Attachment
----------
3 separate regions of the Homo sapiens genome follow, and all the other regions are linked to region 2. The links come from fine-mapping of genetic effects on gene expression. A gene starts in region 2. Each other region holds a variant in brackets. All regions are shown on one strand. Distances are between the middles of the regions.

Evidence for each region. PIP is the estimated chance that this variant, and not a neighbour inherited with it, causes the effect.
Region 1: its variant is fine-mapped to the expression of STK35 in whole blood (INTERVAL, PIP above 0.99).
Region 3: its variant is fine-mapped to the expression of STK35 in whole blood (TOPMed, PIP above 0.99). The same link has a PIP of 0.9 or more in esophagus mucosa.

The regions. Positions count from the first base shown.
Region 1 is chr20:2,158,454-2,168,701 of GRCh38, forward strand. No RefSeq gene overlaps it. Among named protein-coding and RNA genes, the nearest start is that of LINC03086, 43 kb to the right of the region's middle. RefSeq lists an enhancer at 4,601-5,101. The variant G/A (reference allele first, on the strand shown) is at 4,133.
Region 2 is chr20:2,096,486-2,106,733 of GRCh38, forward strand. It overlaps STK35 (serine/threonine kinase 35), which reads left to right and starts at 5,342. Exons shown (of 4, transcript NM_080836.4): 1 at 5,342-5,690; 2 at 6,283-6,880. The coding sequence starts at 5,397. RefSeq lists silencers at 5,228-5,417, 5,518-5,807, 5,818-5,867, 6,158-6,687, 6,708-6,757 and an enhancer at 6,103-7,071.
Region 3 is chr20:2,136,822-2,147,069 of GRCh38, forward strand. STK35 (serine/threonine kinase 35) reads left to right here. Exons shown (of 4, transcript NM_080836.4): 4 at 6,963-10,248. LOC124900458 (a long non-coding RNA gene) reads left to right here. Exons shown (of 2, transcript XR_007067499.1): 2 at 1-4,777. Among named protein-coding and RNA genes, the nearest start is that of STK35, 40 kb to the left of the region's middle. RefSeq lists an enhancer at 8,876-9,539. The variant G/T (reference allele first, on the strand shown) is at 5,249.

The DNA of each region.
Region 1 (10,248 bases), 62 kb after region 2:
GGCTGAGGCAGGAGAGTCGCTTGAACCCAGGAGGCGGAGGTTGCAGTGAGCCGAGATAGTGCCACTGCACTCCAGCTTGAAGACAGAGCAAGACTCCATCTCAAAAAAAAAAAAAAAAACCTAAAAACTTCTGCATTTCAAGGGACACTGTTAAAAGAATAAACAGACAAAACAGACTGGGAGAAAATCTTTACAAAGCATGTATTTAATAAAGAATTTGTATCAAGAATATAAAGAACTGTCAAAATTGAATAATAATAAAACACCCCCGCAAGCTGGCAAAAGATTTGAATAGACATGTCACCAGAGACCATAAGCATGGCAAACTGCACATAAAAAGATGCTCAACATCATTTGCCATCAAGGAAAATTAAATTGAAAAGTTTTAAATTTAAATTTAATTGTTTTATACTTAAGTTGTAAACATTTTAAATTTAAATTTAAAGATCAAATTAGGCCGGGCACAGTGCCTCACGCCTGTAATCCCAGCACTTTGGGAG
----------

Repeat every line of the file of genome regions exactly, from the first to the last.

3 separate regions of the Homo sapiens genome follow, and all the other regions are linked to region 2. The links come from fine-mapping of genetic effects on gene expression. A gene starts in region 2. Each other region holds a variant in brackets. All regions are shown on one strand. Distances are between the middles of the regions.

Evidence for each region. PIP is the estimated chance that this variant, and not a neighbour inherited with it, causes the effect.
Region 1: its variant is fine-mapped to the expression of STK35 in whole blood (INTERVAL, PIP above 0.99).
Region 3: its variant is fine-mapped to the expression of STK35 in whole blood (TOPMed, PIP above 0.99). The same link has a PIP of 0.9 or more in esophagus mucosa.

The regions. Positions count from the first base shown.
Region 1 is chr20:2,158,454-2,168,701 of GRCh38, forward strand. No RefSeq gene overlaps it. Among named protein-coding and RNA genes, the nearest start is that of LINC03086, 43 kb to the right of the region's middle. RefSeq lists an enhancer at 4,601-5,101. The variant G/A (reference allele first, on the strand shown) is at 4,133.
Region 2 is chr20:2,096,486-2,106,733 of GRCh38, forward strand. It overlaps STK35 (serine/threonine kinase 35), which reads left to right and starts at 5,342. Exons shown (of 4, transcript NM_080836.4): 1 at 5,342-5,690; 2 at 6,283-6,880. The coding sequence starts at 5,397. RefSeq lists silencers at 5,228-5,417, 5,518-5,807, 5,818-5,867, 6,158-6,687, 6,708-6,757 and an enhancer at 6,103-7,071.
Region 3 is chr20:2,136,822-2,147,069 of GRCh38, forward strand. STK35 (serine/threonine kinase 35) reads left to right here. Exons shown (of 4, transcript NM_080836.4): 4 at 6,963-10,248. LOC124900458 (a long non-coding RNA gene) reads left to right here. Exons shown (of 2, transcript XR_007067499.1): 2 at 1-4,777. Among named protein-coding and RNA genes, the nearest start is that of STK35, 40 kb to the left of the region's middle. RefSeq lists an enhancer at 8,876-9,539. The variant G/T (reference allele first, on the strand shown) is at 5,249.

The DNA of each region.
Region 1 (10,248 bases), 62 kb after region 2:
GGCTGAGGCAGGAGAGTCGCTTGAACCCAGGAGGCGGAGGTTGCAGTGAGCCGAGATAGTGCCACTGCACTCCAGCTTGAAGACAGAGCAAGACTCCATCTCAAAAAAAAAAAAAAAAACCTAAAAACTTCTGCATTTCAAGGGACACTGTTAAAAGAATAAACAGACAAAACAGACTGGGAGAAAATCTTTACAAAGCATGTATTTAATAAAGAATTTGTATCAAGAATATAAAGAACTGTCAAAATTGAATAATAATAAAACACCCCCGCAAGCTGGCAAAAGATTTGAATAGACATGTCACCAGAGACCATAAGCATGGCAAACTGCACATAAAAAGATGCTCAACATCATTTGCCATCAAGGAAAATTAAATTGAAAAGTTTTAAATTTAAATTTAATTGTTTTATACTTAAGTTGTAAACATTTTAAATTTAAATTTAAAGATCAAATTAGGCCGGGCACAGTGCCTCACGCCTGTAATCCCAGCACTTTGGGAG